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Sand Creek Massacre

National Historic Site - Colorado

The Sand Creek massacre (also known as the Chivington massacre, the Battle of Sand Creek or the massacre of Cheyenne Indians) was a massacre in the American Indian Wars that occurred on November 29, 1864, when a 675-man force of Colorado U.S. Volunteer Cavalry attacked and destroyed a village of Cheyenne and Arapaho in southeastern Colorado Territory, killing and mutilating an estimated 70–163 Native Americans, about two-thirds of whom were women and children.

maps

Official Visitor Map of Sand Creek Massacre National Historic Site (NHS) in Colorado. Published by the National Park Service (NPS).Sand Creek Massacre - Visitor Map

Official Visitor Map of Sand Creek Massacre National Historic Site (NHS) in Colorado. Published by the National Park Service (NPS).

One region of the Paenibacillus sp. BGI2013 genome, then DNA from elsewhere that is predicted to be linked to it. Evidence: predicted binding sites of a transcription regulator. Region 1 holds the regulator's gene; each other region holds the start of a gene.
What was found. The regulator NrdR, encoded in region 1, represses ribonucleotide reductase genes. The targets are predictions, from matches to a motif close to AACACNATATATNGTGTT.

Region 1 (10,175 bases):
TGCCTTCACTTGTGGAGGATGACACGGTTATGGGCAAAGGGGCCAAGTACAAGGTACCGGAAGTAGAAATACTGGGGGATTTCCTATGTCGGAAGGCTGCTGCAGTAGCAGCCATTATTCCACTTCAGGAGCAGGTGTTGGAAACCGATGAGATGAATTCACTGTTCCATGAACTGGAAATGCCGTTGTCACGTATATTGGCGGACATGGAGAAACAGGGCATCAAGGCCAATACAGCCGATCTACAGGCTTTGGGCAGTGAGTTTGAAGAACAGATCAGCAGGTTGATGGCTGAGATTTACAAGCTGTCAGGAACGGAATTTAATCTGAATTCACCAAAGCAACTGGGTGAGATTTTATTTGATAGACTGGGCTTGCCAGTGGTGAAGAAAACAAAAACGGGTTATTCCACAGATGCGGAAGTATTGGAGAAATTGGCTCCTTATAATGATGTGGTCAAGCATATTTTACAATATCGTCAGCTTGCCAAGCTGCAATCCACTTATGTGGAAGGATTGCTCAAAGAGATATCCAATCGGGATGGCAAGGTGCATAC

Map of the U.S. National Park System. Published by the National Park Service (NPS).National Park System - National Park Units

Map of the U.S. National Park System. Published by the National Park Service (NPS).

Map of the U.S. National Park System with Unified Regions. Published by the National Park Service (NPS).National Park System - National Park Units and Regions

Map of the U.S. National Park System with Unified Regions. Published by the National Park Service (NPS).

Map of the U.S. National Heritage Areas. Published by the National Park Service (NPS).National Park System - National Heritage Areas

Map of the U.S. National Heritage Areas. Published by the National Park Service (NPS).